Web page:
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How to Save for a Down Payment on Your First Home

by Rebecca Lake

Buying your first home is a big step, but before you start cruising property listings, there's one important thing to think about: your down payment. The down payment is an initial amount of money you pay to the lender up front. The more you put down, the less you'll need to finance. Not sure how much you need? Here are some things to consider.

Set your down payment goal

The general rule of thumb for a down payment on a conventional mortgage – meaning a loan that isn't insured by the federal government – is 20% of the purchase price. And there are benefits to saving up that amount, says Ryan Frailich, a New Orleans-based financial planner and founder of Deliberate Finances. "The biggest reason first-time buyers should put 20% down is that it means they've established the habits necessary to save a large chunk of cash and work towards a goal that seems far away," he explains.

But that percentage is hardly set in stone, and many homeowners opt for a smaller amount. In fact, over the past three years, the median down payment for first-time buyers hovered around 6%, according to the National Association of Realtors*.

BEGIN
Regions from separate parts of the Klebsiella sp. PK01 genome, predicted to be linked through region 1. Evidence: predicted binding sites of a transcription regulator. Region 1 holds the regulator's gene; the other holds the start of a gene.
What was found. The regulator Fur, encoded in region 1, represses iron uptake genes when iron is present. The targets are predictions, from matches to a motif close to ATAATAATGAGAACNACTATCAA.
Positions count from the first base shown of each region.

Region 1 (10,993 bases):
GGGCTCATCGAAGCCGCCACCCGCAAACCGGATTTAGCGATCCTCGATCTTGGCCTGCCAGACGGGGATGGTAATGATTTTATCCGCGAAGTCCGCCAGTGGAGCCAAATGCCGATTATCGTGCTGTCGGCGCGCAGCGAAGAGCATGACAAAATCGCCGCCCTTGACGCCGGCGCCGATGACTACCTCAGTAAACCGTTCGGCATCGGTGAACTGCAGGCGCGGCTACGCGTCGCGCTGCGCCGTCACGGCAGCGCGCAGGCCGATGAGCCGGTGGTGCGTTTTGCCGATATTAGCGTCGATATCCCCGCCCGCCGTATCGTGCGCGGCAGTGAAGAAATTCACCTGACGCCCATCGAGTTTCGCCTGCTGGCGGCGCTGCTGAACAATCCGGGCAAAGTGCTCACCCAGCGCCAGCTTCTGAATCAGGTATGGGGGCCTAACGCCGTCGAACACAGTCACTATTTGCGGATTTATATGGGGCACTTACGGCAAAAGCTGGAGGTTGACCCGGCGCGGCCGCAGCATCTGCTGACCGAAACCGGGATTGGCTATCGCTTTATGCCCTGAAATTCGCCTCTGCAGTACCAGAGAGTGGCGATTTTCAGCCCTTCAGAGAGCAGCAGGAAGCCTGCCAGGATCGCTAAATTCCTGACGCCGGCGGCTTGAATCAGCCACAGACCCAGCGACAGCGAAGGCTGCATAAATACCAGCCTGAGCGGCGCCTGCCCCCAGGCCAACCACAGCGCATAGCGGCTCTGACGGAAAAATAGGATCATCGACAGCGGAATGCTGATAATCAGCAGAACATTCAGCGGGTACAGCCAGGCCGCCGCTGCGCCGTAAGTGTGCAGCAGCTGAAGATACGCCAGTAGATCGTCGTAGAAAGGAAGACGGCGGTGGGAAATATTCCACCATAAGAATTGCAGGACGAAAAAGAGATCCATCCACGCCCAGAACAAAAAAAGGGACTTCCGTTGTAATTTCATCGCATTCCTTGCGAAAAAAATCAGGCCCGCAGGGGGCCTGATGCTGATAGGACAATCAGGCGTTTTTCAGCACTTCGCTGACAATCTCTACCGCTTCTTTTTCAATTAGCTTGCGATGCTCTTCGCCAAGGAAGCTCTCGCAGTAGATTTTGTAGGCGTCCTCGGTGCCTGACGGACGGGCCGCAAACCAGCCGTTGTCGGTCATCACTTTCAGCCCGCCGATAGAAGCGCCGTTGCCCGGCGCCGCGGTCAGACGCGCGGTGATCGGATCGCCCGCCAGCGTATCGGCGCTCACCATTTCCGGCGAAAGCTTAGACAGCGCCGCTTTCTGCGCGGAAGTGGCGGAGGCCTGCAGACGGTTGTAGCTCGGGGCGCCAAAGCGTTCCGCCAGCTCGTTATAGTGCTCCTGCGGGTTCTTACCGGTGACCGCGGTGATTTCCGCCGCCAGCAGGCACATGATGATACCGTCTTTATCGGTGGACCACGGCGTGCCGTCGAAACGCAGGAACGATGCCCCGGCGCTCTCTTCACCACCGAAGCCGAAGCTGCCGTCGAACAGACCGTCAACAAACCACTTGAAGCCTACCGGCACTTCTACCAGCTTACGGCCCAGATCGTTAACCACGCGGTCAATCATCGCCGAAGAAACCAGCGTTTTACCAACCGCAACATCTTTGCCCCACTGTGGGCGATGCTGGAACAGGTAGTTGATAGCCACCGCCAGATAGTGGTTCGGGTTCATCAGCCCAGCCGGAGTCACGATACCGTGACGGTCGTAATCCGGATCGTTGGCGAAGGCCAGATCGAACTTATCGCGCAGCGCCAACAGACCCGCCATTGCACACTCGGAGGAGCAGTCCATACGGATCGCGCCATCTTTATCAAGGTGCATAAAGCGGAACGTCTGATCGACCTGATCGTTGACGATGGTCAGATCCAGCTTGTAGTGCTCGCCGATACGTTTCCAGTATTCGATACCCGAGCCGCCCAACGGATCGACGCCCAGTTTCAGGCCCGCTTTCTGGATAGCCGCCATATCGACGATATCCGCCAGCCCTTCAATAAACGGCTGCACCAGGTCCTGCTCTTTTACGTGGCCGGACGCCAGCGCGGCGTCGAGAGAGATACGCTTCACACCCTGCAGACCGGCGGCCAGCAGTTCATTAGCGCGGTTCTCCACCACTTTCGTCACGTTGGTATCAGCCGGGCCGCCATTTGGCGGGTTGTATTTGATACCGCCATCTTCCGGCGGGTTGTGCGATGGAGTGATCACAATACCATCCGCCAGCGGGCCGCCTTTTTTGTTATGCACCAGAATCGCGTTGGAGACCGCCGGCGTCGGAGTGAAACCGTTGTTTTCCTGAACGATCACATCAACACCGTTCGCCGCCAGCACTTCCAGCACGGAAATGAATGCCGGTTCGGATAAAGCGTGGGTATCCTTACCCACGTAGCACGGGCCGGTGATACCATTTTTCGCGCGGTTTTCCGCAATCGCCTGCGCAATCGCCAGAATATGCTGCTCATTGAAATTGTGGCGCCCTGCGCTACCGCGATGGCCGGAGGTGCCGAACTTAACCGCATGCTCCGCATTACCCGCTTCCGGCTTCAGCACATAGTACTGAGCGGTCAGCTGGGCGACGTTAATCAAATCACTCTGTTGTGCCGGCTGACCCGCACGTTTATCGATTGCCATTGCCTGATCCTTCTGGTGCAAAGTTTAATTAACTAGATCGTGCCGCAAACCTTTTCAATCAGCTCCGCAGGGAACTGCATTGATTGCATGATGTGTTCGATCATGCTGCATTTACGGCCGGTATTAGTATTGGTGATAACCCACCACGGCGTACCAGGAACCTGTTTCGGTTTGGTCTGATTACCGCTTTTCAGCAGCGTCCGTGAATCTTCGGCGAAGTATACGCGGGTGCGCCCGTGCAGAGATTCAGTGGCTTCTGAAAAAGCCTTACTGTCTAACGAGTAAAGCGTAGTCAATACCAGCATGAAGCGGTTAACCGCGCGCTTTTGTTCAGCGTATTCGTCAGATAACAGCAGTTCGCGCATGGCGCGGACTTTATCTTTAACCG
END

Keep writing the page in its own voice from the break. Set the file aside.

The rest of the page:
Glenn Carter, CEO of the Casual Capitalist, said he set his sights well below the 20% mark when buying his first home, choosing to put down 5% instead. That's a decision he says he doesn't regret. "Even if I had more savings, I would likely have only put the 5% down and used the remainder for improvements or other projects," he says.

Michael Schaeffer, a broker associate with Colorado-based LIV Sotheby's International Realty, agrees that a smaller down payment may make sense for first-time buyers. "Most first-time buyers don't have the cash for a substantial down payment, plus the reserves required by lenders to qualify for a mortgage," he explains, which makes low down payment financing their only option. Even if a buyer has 20% to put down, he adds, they should think about whether they'll have enough cash to cover immediate fix-up needs, longer term maintenance and unexpected emergencies.

Your credit score can also help shape your down payment decision, says Crissy Saenz, a real estate agent with Rodeo Realty in Woodland Hills, CA. For example, with an FHA loan – or a mortgage insured by the Federal Housing Administration - buyers whose credit scores drop below 580 are expected to put 10% down, rather than the standard 3.5%. Location can also determine how much money you'll need to save. "If you're aiming towards a high-demand area, the property values are most likely higher than surrounding areas," she explains. "Higher asking prices mean a higher down payment."

The type of mortgage matters

With certain types of mortgages, such as VA or USDA loans, buyers aren't expected to put down anything at all. However, these loans often have narrow eligibility guidelines, which means they may not be right for everyone. FHA loans, by comparison, may be easier to qualify for and the traditional minimum down payment is 3.5%, which may be more feasible for first-time buyers.